Authored by Simon White, Bloomberg macro strategist,
The Treasury rally saw an abrupt turnaround on Thursday, with yields climbing over 15 bps. This came on the back of overbought conditions in bonds and stocks, with the S&P dropping 0.8%. The curve ball came in the 30-year auction, having the worst tail in over 10 years. This will exacerbate already-poor liquidity conditions in the Treasury market, and mean rallies are unlikely to be sustained for long.
Treasury auctions normally don’t make much news, but Thursday’s 30-year sale saw the worst tail (median – high yield) since August 2011, when the S&P downgraded the US from its AAA rating. Primary dealers, who backstop auctions, had to take a quarter of the issue, double the proportion they take on average.
Ever-larger government issuance and the Federal Reserve’s hiking cycle have amplified fixed-income volatility.
As the chart below shows, high fixed-income vol goes hand in hand with worsening liquidity in the Treasury market. Bloomberg’s US Treasury Liquidity Index compares yields to a fitted curve; the greater the gap between actual versus fitted values, the worse liquidity is likely to be.
Worsening liquidity increases the possibility of future weak auctions – one of the reasons investors like Treasuries is that they are “safe,” and stable. As their volatility rises and liquidity falls, they will become less attractive. Moreover, their utility to multi-asset investors as a portfolio and a recession hedge when the stock-bond correlation is positive will wane, reducing demand further.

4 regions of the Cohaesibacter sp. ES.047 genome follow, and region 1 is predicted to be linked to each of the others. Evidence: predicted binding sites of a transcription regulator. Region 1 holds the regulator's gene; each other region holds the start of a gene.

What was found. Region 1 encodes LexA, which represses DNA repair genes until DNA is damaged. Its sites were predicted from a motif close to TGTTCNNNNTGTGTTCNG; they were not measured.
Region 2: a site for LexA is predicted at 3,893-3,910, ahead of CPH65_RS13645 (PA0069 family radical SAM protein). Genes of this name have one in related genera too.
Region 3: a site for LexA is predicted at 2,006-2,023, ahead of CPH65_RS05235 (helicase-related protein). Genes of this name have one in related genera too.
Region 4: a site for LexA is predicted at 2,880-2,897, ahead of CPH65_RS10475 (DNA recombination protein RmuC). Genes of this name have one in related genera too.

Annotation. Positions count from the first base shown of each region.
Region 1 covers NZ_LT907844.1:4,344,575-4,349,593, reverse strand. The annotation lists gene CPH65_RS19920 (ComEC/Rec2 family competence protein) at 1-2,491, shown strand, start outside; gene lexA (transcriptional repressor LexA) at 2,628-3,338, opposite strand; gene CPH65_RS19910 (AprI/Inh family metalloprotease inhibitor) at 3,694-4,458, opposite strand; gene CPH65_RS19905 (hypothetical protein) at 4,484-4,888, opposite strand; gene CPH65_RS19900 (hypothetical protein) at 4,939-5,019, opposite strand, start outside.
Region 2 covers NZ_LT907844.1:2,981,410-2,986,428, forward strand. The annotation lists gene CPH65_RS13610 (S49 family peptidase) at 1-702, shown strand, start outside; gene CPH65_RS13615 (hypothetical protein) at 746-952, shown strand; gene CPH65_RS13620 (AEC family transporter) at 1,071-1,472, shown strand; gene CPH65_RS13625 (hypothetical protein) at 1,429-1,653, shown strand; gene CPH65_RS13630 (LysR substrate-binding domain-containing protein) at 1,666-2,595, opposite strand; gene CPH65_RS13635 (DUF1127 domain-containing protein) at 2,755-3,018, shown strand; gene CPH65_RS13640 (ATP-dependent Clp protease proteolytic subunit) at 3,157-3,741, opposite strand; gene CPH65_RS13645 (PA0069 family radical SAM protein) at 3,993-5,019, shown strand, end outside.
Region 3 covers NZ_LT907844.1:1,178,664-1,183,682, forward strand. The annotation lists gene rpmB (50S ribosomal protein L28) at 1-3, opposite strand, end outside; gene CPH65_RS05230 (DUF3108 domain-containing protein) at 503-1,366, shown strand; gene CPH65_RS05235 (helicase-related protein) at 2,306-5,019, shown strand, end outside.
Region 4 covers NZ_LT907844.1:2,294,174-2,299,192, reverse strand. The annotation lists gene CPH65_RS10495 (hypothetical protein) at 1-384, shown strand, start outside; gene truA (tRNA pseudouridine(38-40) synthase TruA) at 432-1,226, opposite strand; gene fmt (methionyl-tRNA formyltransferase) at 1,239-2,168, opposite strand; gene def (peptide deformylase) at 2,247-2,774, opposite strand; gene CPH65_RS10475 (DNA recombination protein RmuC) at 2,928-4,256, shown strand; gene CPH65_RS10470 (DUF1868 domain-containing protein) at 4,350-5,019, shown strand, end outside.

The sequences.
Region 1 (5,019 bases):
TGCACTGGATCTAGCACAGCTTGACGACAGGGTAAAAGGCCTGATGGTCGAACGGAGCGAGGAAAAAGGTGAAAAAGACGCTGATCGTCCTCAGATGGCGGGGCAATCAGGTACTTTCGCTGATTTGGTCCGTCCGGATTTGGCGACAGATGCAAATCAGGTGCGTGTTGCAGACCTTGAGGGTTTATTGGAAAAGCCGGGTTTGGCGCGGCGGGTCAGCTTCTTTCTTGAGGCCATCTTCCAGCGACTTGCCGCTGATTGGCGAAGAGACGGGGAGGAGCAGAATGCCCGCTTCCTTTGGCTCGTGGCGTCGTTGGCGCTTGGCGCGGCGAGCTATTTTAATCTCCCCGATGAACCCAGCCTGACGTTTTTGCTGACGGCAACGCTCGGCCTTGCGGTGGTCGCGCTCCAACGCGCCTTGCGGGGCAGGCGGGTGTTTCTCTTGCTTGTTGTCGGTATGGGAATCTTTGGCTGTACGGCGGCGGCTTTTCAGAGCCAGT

[ZH: As we detailed yesterday, the powers that be already had an excuse ready for the dismal 30Y auction and the dismal-er liquidity situation in Treasuries.]
As The FT reported that a ransomware attack on the Industrial and Commercial Bank of China has disrupted the US Treasury market, according to market participants.
The attack prevented ICBC from settling Treasury trades on behalf of other market participants, according to traders and banks.
“This is a large party on [the Fixed Income Clearing Corporation], so certainly of major concern,” said an executive at a large bank that clears US Treasuries.
“And potentially impacting liquidity of US Treasuries.”
ICBC was starting to restore services as of Thursday afternoon, according to some of the people briefed on the incident.
The problem is - for this narrative - that Treasury liquidity worsened this afternoon - AFTER ICBC was back...
[ZH: This 'excuse' is even more problematic...]
So the US Treasury market was allegedly crippled by a hack of China's largest bank.— zerohedge (@zerohedge) November 10, 2023
Isn't the bigger story here that a Chinese bank can paralyze the $75 trillion US bond market?
The increasingly poor backdrop for Treasuries means the chance of an auction failure, in the sense the bid-to-cover ratio comes in under one, is now non-negligible.
All of this makes it more likely Treasury Secretary Janet Yellen continues to keep funding skewed towards bills for longer.
Overall, Treasuries will continue to face more downside than upside risk, especially as the chance of a near-term recession has receded.